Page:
Aguilar had a fantastic 2011 season and he continued with a great 2012 season.

    He had 131 hits, 23 home runs and 82 RBI while hitting .284 in 2011. The following year, he had 123 hits, 15 home runs and 71 RBI with a .280 average.

    Along with his great batting, Aguilar is a great fielder. He only had four errors while playing first base in 117 games.

    Aguilar has good numbers, but he can definitely improve his plate discipline. In back-to-back years, he had at least 115 strikeouts and less than 60 walks.

    The Indians should do their best to keep Aguilar as they continue to rebuild, but any team could use his power off of the bench.

Ryan Chaffee, RHP, Los Angeles Angels of Anaheim

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    The Angels drafted the right-hander in the third round of the 2008 draft and he began his career as a starter.

    Chaffee struggled in his first three seasons, posting a record of 18-25 with a 5.92 ERA.

    However, in 2012 Chaffee was able to pull it together. He went 7-1 between High-A and Double-A combined. His ERA was 2.60, and he struck out 84 batters while walking only 36.

    Chaffee also got work out of the bullpen, recording seven saves last season. He only had 65.2 innings pitched, 42 less than 2011, but may have found his place as a relief pitcher.

    With experience as both a starter and reliever, Ryan Chaffee could play a similar role as Yankees pitcher David Phelps, who filled in as a starter when a player was sent to the DL.

Blake Smith, OF, Los Angeles Dodgers

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    Lefty Blake Smith should attract the attention of many teams during the Winter Meetings.

    Smith had a slow start in his 2009 rookie season. He hit only one home run with a .214 average.

    The following year, Smith exploded from the left side of the plate. He hit 19 home runs with 76 RBI and a .281 average.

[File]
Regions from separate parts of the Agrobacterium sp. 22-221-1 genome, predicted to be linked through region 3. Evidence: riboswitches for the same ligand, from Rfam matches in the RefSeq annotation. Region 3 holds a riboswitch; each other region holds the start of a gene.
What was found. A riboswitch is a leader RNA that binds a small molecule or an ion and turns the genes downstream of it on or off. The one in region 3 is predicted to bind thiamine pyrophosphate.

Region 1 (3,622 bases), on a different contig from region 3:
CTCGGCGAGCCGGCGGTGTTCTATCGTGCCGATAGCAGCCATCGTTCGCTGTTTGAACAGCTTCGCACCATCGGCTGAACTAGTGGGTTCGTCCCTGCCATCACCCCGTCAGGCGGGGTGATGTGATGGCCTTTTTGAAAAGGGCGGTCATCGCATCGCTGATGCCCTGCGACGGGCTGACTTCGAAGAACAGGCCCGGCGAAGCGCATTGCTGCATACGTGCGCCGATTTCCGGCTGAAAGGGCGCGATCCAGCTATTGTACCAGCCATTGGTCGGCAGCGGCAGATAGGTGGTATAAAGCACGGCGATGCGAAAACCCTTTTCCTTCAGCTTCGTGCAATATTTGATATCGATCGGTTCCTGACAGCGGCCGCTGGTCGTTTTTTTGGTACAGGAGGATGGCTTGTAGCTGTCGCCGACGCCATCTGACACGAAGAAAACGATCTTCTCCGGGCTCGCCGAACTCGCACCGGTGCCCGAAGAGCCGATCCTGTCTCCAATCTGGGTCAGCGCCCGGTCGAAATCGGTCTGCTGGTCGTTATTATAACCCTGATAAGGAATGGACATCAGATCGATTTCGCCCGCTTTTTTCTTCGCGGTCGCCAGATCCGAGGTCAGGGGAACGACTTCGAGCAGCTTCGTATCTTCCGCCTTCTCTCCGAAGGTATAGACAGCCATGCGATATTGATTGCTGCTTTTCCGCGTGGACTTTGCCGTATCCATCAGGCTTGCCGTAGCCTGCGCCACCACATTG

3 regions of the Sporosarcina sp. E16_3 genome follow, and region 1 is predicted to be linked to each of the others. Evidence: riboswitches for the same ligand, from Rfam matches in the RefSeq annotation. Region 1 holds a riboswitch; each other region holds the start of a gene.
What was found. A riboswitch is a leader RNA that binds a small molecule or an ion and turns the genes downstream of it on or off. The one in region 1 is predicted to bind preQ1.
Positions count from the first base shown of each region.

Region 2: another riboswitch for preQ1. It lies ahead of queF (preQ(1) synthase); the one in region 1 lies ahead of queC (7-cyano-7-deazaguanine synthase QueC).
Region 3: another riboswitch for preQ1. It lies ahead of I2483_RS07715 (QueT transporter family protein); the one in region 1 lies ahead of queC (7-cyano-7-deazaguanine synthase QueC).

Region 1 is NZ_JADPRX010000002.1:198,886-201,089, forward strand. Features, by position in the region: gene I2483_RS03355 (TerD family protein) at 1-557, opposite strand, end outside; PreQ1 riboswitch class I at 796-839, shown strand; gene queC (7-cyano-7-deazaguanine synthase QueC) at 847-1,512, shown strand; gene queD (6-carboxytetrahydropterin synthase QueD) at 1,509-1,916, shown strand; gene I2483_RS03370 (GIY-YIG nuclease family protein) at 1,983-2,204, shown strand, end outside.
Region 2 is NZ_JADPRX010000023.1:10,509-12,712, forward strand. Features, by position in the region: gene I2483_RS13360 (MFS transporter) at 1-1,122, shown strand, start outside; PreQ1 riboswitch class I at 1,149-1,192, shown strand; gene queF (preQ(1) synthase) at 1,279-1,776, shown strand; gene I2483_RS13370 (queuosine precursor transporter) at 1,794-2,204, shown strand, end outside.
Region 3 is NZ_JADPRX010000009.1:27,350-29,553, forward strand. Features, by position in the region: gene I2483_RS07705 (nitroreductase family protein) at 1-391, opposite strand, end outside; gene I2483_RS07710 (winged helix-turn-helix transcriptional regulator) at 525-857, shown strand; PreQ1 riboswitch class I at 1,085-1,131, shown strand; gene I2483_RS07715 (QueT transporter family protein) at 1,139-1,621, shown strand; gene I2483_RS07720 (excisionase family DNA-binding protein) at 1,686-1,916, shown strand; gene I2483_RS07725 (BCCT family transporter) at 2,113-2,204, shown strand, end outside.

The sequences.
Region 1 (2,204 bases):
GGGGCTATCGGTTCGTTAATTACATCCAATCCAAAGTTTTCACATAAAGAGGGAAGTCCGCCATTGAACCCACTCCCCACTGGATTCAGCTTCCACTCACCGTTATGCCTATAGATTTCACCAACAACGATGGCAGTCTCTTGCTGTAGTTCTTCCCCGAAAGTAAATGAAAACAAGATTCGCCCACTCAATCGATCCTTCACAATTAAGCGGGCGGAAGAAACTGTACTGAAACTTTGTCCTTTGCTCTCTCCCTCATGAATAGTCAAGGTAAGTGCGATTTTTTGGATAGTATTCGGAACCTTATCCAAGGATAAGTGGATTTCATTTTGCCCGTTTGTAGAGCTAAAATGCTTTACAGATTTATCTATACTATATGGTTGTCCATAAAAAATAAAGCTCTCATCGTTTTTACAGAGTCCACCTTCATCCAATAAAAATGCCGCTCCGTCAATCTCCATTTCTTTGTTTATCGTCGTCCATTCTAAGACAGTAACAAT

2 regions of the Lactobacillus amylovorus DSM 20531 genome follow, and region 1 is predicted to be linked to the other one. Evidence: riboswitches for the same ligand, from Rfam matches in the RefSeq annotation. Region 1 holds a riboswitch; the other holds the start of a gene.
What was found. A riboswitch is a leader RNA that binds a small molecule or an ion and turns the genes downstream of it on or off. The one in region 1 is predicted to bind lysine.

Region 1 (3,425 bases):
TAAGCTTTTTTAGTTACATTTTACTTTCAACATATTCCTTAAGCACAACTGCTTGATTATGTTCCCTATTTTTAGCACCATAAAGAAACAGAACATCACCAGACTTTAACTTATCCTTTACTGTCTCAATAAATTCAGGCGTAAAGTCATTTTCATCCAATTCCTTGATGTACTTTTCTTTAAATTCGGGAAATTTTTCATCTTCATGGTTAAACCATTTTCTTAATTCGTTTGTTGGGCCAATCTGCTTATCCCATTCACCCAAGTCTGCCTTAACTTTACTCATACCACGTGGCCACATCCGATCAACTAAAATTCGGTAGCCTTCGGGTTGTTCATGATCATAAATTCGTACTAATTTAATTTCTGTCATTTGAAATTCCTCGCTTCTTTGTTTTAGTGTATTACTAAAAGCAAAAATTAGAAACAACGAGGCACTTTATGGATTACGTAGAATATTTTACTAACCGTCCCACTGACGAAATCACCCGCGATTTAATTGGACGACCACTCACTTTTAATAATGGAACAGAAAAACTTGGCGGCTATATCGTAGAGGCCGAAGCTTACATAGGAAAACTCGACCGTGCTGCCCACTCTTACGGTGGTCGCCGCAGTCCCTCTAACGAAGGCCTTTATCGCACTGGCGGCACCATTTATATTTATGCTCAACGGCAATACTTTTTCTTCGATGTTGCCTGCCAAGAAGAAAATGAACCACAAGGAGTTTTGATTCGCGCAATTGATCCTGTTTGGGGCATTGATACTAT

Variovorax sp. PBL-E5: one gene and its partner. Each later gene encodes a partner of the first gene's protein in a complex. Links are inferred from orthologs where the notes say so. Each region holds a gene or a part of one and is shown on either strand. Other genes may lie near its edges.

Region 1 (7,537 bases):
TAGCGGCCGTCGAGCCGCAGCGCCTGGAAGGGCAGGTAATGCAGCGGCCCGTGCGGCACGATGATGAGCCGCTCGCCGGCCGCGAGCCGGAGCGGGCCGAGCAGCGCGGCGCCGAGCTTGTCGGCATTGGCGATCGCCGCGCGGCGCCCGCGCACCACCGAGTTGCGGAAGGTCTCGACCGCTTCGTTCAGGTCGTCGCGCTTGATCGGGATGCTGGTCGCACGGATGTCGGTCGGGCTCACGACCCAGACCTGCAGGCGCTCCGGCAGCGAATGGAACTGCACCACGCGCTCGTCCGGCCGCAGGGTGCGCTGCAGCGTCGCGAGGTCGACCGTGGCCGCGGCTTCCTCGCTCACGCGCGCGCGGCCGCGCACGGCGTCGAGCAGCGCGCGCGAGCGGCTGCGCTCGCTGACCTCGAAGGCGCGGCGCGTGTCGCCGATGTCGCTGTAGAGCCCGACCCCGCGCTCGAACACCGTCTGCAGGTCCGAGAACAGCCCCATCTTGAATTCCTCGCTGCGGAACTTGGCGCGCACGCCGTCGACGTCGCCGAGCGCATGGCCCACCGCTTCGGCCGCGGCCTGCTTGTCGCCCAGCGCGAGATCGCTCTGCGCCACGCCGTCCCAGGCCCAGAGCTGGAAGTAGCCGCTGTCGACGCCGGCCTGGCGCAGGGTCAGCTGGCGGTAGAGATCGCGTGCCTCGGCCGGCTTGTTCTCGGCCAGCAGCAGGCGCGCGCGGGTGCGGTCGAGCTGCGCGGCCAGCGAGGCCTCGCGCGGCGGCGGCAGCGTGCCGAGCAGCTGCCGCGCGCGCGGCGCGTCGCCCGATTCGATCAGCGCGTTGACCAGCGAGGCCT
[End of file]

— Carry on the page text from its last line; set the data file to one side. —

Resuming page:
Despite missing a large piece of the 2011 season with a sports hernia, Smith was able to hit 20 home runs and 73 RBI.

    This past season, he hit 13 home runs and 65 RBI with a .267 average in Double-A Chattanooga.

    While his power numbers may affect his average, Smith would provide many teams with power in right field. If he fails as a hitter, he could go back to pitching like he did in college.

Jason Hagerty, C, San Diego Padres

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    Jason Hagerty is the only catcher in MLB's top 20 Rule 5 prospects.

    Hagerty finished his first Single-A season with a .302 batting average and was considered a top prospect in the Padres organization.

    He had 130 hits with 14 home runs and 74 RBI. He also had 35 doubles and 88 walks.

    With his success, Hagerty was promoted to Double-A, but he struggled. He had a .231 average with only one home run in San Antonio.

    He was sent back down at the start of the 2012 season. However, it didn’t last long as he reappeared in San Antonio. This time, it was for the better. He had seven home runs with 30 RBI and a .248 average.

    Hagerty is also a decent defensive catcher. He threw out 34 percent of base runners in 2010 and 30 percent in 2011. It decreased to 19 percent in 2011, yet rose back up to 21 percent last season.

    There aren’t many teams looking for a starting catcher this offseason, but he could be an option for those looking for a backup who can hit.